From the Istrian Peninsula in the northwest to the Prevlaka peninsula in the southeast, Croatian Adriatic coast is home to many unique and beautiful cities, as well as staggering nature and impressive sights. Rich history filled with colourful cultural influences from north, south and east, is interwoven into the foundations of towns such as Pula in Istria, with its Roman remains, Zadar, home of the world-famous Sea Organ, among other peculiarities of this ancient town, or Dubrovnik, the celebrated pearl of the Adriatic.
It is not easy to pick just one town on the Croatian Adriatic coast and say that it represents Croatian history and heritage since each and every one is special and unparalleled in its own way. To get to know them and to explore their stony streets, hidden alcoves, peaceful ports or busy markets, is to discover the true beauty of this patch of land stretching for almost 1800 kilometres along the crystal blue waters of the Adriatic sea.
And when we add to this equation a myriad of islands, isles and islets, scattered all over the Adriatic, with their beautiful beaches, lonely lighthouses, white rocks that blister in the summer heat and tranquillity of the island life, it becomes clear why Croatia is such an attractive travel destination.
Find Your Perfect Beach
Croatian shores are one of the cleanest in Europe, with more than a hundred beaches having earned blue flag status for their remarkable cleanliness on land and in the sea. That is mostly because Croatian beaches are generally covered with rocks, water-smoothed pebbles or gravel, although there are few lovely sandy beaches for those who can’t resist the feeling of sand between their toes.
If you are sailing or yachting, you wouldn’t want to miss the sheltered Sveti Ivan beach covered with white pebbles and located on the island of Cres. A bit further south, on the island of Rab, have a swim at one of the most famous beaches on Adriatic, Rajska plaža (Paradise beach), with calm and shallow waters perfect for families.
A little more southern and this time on the mainland is the town of Nin and its luxurious Kraljičina plaža (Queen’s beach), which offers so much more than lazy sunbathing and swimming. Being at the foot of the Velebit mountain, winds are constantly sweeping across the beach which is why windsurfing and kitesurfing are very popular activities. And when the tiredness after the partying and surfing kicks in, spread peloid mud all over yourself and relax in the sun. People all over Europe come here to try this natural treatment for sore joints and muscles.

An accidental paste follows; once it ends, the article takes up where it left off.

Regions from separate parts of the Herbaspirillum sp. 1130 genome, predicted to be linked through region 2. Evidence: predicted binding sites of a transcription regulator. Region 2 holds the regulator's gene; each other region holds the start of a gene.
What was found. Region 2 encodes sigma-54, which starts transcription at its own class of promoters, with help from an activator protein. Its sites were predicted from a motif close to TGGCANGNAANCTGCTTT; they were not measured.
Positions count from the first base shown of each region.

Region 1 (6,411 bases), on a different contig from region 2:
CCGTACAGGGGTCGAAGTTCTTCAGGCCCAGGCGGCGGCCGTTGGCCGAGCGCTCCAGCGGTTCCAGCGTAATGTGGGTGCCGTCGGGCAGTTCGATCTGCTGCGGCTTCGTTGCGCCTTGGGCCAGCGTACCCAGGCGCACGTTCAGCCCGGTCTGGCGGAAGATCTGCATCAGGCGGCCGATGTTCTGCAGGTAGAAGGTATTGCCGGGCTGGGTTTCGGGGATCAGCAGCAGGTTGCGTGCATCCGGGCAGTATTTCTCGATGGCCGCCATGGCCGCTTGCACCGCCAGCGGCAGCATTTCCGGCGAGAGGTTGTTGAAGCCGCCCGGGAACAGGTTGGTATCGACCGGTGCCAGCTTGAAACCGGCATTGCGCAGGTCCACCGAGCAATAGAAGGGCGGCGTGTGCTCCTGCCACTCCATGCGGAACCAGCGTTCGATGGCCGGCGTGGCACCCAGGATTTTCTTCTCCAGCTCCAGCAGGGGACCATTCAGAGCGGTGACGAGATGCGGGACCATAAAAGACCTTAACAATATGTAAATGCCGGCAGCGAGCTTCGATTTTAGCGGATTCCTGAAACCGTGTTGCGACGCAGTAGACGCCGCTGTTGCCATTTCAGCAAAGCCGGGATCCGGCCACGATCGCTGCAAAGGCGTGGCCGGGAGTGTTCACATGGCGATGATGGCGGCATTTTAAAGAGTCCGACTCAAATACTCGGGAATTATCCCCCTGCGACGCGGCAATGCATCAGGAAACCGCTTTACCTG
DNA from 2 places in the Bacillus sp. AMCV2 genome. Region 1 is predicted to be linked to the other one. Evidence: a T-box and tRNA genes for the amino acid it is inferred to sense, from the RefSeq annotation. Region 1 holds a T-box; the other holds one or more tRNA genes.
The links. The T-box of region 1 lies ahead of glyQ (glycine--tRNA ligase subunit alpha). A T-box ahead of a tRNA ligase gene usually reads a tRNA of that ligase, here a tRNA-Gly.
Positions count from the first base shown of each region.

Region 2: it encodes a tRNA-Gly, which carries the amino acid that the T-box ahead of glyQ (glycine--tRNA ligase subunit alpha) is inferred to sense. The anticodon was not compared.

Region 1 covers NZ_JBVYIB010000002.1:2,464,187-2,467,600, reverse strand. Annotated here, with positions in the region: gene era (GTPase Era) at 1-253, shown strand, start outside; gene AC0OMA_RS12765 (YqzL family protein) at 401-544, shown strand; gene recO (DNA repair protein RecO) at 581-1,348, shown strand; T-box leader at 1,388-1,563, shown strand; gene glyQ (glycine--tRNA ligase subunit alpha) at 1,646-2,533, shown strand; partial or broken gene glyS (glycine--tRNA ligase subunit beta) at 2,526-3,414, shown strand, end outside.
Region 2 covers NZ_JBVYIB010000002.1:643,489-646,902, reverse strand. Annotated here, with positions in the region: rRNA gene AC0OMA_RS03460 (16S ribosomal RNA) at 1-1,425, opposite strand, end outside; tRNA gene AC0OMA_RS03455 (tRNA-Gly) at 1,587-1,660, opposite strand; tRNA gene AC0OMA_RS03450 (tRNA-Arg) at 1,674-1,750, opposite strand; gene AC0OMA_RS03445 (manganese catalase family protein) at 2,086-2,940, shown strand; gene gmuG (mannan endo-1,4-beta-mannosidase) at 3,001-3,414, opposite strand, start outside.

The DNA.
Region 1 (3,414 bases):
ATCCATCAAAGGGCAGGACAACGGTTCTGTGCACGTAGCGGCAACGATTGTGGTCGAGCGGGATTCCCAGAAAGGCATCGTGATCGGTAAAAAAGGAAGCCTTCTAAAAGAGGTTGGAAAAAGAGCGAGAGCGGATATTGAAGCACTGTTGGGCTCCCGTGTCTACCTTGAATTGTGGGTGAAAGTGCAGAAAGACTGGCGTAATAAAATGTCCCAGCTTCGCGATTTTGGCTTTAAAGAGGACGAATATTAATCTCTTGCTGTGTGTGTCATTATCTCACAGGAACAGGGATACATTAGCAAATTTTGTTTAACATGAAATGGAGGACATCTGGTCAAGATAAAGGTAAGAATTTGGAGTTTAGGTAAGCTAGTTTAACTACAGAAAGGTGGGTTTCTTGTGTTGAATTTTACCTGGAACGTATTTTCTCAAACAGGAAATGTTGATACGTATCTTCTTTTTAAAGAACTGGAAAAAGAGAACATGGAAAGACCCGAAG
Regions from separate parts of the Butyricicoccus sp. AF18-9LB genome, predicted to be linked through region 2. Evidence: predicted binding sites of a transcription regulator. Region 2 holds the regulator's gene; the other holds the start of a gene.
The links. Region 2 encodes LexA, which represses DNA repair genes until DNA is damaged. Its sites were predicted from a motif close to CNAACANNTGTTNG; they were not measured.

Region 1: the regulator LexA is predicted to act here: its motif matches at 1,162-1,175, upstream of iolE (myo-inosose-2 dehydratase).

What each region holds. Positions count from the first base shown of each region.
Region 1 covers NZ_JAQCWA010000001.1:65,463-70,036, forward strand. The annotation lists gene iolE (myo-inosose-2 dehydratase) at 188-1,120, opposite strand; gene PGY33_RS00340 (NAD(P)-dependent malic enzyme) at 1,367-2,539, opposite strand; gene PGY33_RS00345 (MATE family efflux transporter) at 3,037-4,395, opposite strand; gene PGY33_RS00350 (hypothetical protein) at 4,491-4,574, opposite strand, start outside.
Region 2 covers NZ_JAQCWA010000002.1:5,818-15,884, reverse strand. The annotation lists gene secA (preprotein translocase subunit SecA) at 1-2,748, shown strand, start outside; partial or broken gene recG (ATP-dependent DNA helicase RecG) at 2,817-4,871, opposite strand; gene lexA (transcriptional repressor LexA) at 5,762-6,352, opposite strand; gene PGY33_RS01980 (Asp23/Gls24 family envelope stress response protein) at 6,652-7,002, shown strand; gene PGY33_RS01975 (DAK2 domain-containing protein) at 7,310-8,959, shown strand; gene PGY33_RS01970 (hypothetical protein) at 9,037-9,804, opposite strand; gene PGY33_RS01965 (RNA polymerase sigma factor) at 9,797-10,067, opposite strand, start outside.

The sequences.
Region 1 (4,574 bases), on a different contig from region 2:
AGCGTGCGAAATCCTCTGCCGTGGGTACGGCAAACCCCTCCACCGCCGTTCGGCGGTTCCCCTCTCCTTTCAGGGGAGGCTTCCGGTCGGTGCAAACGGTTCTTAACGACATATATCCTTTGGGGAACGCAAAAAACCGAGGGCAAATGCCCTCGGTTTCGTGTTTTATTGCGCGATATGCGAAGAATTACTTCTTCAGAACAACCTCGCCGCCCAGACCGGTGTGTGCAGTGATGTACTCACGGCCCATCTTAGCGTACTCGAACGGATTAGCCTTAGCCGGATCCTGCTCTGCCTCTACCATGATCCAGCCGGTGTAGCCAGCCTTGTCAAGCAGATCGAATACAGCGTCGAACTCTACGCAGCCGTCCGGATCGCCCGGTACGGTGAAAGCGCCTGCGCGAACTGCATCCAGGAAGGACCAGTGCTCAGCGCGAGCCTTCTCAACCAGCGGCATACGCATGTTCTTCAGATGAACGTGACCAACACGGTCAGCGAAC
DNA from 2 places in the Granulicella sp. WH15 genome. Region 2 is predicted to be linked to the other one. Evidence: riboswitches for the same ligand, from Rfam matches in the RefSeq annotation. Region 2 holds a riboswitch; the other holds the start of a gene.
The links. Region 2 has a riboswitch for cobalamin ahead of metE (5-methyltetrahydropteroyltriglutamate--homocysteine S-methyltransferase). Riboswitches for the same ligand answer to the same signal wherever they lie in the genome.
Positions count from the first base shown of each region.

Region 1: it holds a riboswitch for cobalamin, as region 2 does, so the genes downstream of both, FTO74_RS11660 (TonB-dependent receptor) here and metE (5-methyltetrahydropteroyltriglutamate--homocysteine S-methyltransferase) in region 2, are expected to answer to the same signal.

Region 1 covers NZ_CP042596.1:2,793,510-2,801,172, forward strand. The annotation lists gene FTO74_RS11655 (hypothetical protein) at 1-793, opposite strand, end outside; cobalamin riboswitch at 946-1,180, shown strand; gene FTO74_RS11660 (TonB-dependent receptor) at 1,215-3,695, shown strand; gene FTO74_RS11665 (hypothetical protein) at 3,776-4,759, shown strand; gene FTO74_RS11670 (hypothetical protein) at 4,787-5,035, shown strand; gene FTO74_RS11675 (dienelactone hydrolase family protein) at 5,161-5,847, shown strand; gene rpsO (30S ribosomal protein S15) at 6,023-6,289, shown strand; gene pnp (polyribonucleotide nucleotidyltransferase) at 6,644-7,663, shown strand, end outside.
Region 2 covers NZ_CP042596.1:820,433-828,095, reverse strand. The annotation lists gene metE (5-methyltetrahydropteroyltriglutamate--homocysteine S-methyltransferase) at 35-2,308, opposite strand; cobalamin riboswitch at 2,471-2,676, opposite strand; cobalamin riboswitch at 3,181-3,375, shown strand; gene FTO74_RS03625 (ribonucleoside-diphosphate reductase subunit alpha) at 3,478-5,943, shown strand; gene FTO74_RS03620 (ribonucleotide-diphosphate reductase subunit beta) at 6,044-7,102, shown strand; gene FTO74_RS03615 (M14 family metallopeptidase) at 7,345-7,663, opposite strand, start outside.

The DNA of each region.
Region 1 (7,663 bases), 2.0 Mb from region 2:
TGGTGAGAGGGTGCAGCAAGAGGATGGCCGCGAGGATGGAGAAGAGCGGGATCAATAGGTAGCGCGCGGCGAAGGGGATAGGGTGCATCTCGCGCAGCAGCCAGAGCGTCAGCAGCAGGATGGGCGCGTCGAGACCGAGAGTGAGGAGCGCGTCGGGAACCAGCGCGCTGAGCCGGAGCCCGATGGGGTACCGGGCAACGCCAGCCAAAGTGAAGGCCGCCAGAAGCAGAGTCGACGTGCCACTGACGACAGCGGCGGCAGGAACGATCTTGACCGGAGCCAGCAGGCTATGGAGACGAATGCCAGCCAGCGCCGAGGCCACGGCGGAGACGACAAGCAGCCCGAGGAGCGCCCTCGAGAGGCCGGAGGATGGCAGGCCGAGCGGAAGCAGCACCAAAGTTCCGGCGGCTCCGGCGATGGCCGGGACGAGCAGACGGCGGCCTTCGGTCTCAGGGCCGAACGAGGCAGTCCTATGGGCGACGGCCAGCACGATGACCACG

The most photogenic beach on the Croatian Adriatic is Zlatni rat on the island of Brač, with its constantly changing tip that extends far into the turquoise sea. Magnificent views are also offered by Punta rata beach at Brela, on the Makarska Riviera, where the Biokovo mountain range rises protectively above it. Finally, the coveted Stiniva beach, on the island of Vis, is easily accessible from the sea, but is also perfect for the adventurous types who like to hike.
Enjoy the Mediterranean Diet
There isn’t a single type of Croatian cuisine. Every region is specific not only geographically and historically, but also gastronomically. Even northern and southern parts of the Adriatic coast have slight differences in food tastes and preparations, but both form part of the lauded Mediterranean cuisine, celebrated for its health benefits. While the cuisine of Istria and the Kvarner region represents a blend of inland and coastal influences, the Dalmatian coast and islands are influenced mainly by Italian cuisine with light food which includes a lot of fish and seafood, as well as plenty of vegetables. Croatian Adriatic coast is especially famous for its world-class olive oil.
Try Perfect Wine with Local Food
The history of Croatian wines dates back more than 2500 years and the wine is as famous as the olive oil. The Adriatic coast is the best known Croatian wine region, mostly because of its Mediterranean climate which is particularly well suited to wine production due to hot and dry summers, and mild and wet winters. Istria is known for its Malvazija white wines, as well as dry reds Teran. The best known Dalmatian wines are Plavac mali, Pošip, and Babić.
See the Beautiful Nature
No one can be indifferent to the sheer variety of landscapes Croatia offers. With nearly 10% of the country under protection, and having eight national parks, two strict reserves and eleven nature parks, Croatia is one of the ecologically best-preserved parts of Europe. The most famous protected area is the celebrated Plitvice lakes, a UNESCO World Heritage site, as well as the oldest national park in Croatia.
Tradition and Culture
Croatian tradition is as varied as its food and as rich as its history, with the largest number of protected cultural phenomena by UNESCO in Europe. Among others, these include Sinjska Alka, a knights’ tournament held since 1715 in Sinj, in memory of the victory of the town’s defenders against the Turkish army, and klapa, traditional Dalmatian a cappella singing in celebration of love, sea, homeland and, of course, wine.
Travel Croatia by Boat
The best experience of the Croatian Adriatic coast can be achieved by boat. A local camp can be a base for one-day excursions by boat to experience the beauty of Adriatic and explore the more remote and uninhabited islands, such as the beautiful Kornati archipelago.
If you’re looking for a perfect location that is both a holiday spot and a starting point for exploring the Croatian coast, book your stay in Camping Village Šimuni!